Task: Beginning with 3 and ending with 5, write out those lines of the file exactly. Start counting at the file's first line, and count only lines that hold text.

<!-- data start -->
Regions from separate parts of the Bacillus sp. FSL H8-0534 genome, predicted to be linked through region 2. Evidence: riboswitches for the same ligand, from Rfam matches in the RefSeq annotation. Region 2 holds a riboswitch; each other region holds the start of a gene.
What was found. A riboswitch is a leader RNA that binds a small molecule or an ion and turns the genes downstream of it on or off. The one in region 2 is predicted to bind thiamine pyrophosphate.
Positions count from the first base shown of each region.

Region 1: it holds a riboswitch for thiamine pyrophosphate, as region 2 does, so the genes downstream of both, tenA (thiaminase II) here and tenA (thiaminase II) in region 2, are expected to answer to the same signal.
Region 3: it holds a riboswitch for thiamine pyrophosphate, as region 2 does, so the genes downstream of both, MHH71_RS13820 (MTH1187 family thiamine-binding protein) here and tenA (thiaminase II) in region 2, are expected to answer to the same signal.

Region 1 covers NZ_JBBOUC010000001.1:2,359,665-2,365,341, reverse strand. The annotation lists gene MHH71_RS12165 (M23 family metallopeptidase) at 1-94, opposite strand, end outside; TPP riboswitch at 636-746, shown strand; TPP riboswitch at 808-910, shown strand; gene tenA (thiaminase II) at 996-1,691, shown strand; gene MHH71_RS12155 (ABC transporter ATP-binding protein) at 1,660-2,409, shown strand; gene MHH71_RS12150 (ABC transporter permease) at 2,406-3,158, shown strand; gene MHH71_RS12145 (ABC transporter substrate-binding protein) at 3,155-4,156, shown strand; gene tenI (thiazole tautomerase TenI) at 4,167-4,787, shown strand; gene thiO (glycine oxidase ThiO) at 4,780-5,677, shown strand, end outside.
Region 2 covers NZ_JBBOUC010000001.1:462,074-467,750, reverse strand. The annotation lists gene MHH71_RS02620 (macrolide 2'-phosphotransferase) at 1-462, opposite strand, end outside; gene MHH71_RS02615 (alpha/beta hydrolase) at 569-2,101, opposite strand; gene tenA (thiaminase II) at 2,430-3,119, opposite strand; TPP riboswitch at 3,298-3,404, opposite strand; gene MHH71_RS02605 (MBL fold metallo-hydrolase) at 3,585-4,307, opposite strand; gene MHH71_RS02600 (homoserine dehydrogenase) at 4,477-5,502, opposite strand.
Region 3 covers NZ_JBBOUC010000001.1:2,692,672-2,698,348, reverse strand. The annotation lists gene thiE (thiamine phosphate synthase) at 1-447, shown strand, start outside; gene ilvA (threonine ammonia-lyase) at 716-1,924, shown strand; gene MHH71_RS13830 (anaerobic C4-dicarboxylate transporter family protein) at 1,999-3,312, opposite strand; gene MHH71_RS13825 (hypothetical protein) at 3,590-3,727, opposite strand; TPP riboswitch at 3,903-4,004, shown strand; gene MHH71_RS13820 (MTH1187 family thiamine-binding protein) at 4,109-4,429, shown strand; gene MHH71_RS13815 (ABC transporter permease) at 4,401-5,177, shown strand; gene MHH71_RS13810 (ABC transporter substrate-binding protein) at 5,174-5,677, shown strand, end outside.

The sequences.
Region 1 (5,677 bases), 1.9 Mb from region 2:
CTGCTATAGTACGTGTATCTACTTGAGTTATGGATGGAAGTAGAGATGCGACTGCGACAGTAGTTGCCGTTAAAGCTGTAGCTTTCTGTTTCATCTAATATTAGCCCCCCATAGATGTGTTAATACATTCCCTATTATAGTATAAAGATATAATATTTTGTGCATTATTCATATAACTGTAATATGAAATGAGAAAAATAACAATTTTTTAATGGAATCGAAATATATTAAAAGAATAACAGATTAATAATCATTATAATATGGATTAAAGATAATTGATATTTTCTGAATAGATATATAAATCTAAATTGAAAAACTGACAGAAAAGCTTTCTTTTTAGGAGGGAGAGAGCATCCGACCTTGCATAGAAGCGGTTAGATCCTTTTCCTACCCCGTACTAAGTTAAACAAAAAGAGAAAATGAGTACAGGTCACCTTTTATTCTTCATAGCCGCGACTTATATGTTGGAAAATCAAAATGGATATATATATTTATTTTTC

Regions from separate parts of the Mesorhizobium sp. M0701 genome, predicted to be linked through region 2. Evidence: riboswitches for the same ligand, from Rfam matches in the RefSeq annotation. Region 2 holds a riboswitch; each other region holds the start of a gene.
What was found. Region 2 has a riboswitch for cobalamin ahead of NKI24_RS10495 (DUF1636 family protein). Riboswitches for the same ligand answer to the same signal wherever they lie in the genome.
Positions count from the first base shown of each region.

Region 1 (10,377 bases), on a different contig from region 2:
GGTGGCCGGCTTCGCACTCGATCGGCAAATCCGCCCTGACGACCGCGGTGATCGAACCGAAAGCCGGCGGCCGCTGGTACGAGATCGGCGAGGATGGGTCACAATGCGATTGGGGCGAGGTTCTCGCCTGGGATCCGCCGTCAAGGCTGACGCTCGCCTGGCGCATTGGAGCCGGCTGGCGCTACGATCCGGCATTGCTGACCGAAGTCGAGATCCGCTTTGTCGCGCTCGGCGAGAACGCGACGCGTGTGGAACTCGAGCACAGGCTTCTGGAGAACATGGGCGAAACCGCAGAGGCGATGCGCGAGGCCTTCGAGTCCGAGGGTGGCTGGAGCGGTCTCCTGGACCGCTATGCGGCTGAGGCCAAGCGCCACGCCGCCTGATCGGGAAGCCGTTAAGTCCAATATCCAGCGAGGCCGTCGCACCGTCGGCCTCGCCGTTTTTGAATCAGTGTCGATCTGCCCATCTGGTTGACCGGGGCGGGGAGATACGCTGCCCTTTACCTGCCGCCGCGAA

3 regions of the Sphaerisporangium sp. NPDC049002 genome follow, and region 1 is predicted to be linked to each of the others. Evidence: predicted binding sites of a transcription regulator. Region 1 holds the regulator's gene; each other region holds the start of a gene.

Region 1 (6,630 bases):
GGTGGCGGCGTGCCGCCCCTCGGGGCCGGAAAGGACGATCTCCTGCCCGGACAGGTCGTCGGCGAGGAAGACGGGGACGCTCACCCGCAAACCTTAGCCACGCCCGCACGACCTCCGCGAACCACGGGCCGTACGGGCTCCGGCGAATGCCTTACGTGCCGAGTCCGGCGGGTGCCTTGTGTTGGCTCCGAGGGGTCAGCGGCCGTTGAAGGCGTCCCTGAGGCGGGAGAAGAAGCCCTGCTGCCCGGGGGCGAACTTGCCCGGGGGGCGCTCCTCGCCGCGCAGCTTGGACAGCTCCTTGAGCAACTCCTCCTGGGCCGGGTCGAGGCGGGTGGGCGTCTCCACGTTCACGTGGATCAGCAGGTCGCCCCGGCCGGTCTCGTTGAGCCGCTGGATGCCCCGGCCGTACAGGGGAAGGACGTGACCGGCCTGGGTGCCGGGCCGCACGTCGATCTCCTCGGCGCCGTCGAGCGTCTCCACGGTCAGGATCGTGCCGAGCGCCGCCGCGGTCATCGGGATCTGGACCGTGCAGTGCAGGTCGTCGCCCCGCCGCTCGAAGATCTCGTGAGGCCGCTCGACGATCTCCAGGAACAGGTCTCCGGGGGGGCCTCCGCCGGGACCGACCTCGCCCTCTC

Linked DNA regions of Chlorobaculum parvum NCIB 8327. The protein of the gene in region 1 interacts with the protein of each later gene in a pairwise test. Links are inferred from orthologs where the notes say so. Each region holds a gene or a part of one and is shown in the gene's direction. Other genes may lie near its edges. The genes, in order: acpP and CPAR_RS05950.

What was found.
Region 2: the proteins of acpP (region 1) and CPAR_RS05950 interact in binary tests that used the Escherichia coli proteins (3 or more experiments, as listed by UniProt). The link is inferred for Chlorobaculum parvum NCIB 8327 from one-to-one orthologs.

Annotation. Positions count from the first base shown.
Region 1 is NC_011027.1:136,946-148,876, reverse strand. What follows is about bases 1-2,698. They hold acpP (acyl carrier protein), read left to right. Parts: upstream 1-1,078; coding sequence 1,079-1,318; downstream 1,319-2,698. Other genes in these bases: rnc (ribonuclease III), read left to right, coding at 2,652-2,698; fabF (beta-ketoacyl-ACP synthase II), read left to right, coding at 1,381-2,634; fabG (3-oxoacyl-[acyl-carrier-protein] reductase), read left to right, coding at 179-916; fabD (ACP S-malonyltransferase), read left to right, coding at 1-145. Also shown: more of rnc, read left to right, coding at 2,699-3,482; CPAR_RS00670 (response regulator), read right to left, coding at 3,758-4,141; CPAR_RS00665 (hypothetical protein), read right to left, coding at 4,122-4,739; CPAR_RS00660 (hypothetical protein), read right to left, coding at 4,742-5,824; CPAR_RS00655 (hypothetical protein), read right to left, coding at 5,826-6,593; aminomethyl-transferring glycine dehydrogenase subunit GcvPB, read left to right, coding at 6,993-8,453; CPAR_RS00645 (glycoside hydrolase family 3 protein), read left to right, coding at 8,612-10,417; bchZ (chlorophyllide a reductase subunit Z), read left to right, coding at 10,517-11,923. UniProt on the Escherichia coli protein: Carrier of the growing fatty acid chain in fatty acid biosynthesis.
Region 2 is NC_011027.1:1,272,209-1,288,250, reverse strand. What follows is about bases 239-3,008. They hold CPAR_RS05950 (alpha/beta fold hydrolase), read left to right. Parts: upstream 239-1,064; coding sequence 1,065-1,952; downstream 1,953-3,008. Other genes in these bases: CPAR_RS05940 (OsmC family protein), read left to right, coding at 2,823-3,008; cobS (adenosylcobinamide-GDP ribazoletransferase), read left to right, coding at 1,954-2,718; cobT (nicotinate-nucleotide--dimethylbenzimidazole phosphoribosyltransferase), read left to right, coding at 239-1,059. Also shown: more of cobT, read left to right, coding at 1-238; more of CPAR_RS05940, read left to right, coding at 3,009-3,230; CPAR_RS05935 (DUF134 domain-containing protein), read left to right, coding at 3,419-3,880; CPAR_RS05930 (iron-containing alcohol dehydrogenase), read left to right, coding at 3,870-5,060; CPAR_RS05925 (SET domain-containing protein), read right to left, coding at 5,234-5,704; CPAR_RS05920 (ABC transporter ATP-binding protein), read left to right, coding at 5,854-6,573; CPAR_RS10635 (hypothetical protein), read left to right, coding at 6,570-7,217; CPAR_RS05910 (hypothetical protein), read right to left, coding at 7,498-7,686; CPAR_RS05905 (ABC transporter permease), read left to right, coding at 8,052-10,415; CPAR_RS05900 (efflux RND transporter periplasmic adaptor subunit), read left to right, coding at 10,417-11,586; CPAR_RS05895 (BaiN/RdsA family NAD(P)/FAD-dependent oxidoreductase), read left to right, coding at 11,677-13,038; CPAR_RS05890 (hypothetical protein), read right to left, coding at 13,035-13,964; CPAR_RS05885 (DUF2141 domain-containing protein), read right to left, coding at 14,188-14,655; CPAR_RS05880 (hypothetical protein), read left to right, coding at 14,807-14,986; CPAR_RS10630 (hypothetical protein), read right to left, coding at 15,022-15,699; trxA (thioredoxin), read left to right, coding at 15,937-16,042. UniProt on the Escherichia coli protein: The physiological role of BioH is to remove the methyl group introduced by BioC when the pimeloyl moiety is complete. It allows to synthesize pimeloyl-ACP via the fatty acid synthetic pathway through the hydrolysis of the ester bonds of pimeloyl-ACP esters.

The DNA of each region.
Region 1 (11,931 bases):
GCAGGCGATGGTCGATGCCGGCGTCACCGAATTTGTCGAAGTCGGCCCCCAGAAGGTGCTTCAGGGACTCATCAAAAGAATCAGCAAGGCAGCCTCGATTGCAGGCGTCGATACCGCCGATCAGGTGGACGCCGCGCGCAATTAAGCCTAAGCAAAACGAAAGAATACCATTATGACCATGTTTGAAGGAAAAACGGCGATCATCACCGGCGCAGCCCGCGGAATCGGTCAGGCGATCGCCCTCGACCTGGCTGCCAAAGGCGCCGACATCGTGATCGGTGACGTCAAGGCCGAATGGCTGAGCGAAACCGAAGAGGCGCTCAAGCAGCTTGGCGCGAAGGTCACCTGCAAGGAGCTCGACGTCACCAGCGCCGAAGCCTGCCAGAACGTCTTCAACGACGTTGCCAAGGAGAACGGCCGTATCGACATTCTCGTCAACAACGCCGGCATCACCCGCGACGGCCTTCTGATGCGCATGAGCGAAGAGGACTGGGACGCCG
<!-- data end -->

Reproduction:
Positions count from the first base shown of each region.

Region 1: it holds a riboswitch for thiamine pyrophosphate, as region 2 does, so the genes downstream of both, tenA (thiaminase II) here and tenA (thiaminase II) in region 2, are expected to answer to the same signal.
Region 3: it holds a riboswitch for thiamine pyrophosphate, as region 2 does, so the genes downstream of both, MHH71_RS13820 (MTH1187 family thiamine-binding protein) here and tenA (thiaminase II) in region 2, are expected to answer to the same signal.